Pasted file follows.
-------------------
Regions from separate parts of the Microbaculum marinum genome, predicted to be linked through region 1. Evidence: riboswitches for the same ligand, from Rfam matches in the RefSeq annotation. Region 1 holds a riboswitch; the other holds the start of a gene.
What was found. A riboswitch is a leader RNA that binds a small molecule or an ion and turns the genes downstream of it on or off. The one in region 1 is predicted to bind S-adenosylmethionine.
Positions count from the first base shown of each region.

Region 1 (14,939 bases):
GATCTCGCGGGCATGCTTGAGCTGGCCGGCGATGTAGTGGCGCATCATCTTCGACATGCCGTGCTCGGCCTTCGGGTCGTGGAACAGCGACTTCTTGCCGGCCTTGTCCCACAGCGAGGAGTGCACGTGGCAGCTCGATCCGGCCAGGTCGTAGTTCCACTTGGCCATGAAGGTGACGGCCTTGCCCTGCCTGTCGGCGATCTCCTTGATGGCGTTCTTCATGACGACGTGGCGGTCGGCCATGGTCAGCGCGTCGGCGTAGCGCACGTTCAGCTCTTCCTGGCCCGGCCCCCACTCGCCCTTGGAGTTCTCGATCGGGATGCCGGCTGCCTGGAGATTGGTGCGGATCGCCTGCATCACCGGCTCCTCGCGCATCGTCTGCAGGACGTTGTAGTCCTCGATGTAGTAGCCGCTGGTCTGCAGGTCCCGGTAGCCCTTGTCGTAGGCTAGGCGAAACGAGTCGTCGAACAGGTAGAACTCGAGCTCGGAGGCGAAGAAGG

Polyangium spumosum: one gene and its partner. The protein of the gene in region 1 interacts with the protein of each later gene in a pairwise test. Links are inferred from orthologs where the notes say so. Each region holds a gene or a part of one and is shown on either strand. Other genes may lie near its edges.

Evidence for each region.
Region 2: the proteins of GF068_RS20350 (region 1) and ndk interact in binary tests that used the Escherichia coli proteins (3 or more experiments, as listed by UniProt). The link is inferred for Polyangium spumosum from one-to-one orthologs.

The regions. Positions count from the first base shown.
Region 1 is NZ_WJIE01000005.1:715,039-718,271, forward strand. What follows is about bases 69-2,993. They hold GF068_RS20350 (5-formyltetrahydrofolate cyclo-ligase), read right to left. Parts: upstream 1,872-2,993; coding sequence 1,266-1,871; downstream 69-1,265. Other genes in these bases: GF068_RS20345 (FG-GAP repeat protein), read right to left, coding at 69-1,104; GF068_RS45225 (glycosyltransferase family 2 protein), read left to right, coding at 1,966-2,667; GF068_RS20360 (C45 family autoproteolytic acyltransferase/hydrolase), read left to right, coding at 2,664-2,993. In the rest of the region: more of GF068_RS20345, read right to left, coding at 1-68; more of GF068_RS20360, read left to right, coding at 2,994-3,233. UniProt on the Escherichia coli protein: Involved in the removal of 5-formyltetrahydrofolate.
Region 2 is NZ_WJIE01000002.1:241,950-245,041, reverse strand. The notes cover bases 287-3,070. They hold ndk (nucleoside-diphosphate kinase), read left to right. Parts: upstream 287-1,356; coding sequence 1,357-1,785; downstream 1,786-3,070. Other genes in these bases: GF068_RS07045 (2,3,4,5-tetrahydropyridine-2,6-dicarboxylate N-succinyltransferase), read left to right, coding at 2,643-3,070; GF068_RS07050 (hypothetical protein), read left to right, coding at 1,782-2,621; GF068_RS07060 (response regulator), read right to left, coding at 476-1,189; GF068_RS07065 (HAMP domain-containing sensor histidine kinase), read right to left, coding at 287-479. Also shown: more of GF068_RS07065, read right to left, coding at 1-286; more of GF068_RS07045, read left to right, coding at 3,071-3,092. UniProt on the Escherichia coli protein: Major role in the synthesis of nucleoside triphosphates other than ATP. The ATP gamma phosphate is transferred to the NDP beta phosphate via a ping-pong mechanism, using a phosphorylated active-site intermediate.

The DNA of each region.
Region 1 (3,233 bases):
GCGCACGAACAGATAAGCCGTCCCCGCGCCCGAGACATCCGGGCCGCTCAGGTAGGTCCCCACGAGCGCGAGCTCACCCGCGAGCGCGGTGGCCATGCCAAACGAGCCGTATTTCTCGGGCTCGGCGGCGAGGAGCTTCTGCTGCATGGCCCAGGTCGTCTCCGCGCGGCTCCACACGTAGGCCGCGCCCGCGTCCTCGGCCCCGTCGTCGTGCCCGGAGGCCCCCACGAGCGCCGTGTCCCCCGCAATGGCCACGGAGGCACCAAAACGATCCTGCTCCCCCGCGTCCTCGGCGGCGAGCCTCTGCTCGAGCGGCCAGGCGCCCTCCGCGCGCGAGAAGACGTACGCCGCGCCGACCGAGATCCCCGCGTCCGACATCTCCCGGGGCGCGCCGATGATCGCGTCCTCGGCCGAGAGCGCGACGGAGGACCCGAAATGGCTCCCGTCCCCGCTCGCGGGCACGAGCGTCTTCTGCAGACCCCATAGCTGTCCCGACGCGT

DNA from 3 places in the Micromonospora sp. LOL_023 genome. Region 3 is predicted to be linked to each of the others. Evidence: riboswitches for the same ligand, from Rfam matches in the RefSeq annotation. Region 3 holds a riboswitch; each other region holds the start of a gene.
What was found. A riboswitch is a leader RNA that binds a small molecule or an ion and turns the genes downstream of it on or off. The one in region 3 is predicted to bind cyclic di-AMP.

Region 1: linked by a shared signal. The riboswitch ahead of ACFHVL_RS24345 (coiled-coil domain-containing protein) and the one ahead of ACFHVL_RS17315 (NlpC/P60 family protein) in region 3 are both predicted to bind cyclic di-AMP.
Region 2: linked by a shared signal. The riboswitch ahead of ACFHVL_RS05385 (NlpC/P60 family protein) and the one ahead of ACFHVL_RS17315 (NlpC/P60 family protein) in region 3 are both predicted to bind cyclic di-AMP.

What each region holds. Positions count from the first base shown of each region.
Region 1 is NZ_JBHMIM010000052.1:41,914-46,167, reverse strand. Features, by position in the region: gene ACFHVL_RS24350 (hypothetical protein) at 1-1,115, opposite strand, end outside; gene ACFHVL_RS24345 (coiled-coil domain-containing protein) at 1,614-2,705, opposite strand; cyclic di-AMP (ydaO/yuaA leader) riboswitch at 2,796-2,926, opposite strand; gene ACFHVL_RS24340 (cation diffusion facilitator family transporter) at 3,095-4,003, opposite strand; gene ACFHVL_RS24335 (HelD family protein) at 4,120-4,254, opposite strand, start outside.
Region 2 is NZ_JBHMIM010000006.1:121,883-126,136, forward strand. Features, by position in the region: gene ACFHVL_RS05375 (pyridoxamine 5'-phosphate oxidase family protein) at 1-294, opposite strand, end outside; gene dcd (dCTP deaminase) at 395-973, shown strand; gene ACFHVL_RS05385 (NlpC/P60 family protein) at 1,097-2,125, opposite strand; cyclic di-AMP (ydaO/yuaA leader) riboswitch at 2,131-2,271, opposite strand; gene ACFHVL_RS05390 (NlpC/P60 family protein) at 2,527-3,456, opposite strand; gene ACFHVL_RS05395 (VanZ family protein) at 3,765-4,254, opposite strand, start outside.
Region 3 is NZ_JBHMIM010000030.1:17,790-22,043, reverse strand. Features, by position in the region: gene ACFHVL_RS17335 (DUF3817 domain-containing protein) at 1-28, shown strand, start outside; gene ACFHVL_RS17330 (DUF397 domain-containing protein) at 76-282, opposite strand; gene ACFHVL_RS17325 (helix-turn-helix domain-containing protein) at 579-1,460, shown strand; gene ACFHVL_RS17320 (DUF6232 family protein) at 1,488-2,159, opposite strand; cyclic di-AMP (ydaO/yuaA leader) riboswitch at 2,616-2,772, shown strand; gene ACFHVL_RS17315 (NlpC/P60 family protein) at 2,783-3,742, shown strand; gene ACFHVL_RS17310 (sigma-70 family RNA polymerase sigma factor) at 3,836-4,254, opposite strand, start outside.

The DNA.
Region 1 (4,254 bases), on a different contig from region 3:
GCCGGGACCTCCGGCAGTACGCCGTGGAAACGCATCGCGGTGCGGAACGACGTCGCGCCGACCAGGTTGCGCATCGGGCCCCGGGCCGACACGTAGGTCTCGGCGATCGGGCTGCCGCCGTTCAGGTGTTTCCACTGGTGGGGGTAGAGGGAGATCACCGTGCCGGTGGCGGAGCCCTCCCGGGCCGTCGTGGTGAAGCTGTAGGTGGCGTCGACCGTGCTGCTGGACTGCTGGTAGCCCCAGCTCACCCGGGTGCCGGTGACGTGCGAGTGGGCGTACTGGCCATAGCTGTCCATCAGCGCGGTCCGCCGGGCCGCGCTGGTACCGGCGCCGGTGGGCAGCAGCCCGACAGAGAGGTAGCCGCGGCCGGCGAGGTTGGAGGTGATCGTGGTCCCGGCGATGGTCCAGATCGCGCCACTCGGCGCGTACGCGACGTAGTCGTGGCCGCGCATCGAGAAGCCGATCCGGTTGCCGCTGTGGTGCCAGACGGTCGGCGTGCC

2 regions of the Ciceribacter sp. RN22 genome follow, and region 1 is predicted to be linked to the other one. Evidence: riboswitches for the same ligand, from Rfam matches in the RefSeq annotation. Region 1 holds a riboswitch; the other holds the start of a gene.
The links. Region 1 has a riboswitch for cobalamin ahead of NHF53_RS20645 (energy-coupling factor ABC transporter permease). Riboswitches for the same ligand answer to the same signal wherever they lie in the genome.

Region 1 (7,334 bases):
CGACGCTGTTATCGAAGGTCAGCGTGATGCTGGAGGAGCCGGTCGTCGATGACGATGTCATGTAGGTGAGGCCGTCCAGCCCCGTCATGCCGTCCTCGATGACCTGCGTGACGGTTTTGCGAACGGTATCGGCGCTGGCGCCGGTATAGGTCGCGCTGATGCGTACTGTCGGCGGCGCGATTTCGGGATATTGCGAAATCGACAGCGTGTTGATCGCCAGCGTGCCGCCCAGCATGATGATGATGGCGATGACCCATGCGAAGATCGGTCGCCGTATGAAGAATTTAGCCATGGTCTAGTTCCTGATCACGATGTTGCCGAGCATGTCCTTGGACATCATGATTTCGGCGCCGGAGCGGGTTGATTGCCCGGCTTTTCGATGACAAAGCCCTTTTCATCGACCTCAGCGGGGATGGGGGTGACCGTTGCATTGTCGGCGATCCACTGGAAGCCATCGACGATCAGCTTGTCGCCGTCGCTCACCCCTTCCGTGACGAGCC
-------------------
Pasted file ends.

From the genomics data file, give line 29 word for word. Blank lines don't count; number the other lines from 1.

CGACGCTGTTATCGAAGGTCAGCGTGATGCTGGAGGAGCCGGTCGTCGATGACGATGTCATGTAGGTGAGGCCGTCCAGCCCCGTCATGCCGTCCTCGATGACCTGCGTGACGGTTTTGCGAACGGTATCGGCGCTGGCGCCGGTATAGGTCGCGCTGATGCGTACTGTCGGCGGCGCGATTTCGGGATATTGCGAAATCGACAGCGTGTTGATCGCCAGCGTGCCGCCCAGCATGATGATGATGGCGATGACCCATGCGAAGATCGGTCGCCGTATGAAGAATTTAGCCATGGTCTAGTTCCTGATCACGATGTTGCCGAGCATGTCCTTGGACATCATGATTTCGGCGCCGGAGCGGGTTGATTGCCCGGCTTTTCGATGACAAAGCCCTTTTCATCGACCTCAGCGGGGATGGGGGTGACCGTTGCATTGTCGGCGATCCACTGGAAGCCATCGACGATCAGCTTGTCGCCGTCGCTCACCCCTTCCGTGACGAGCC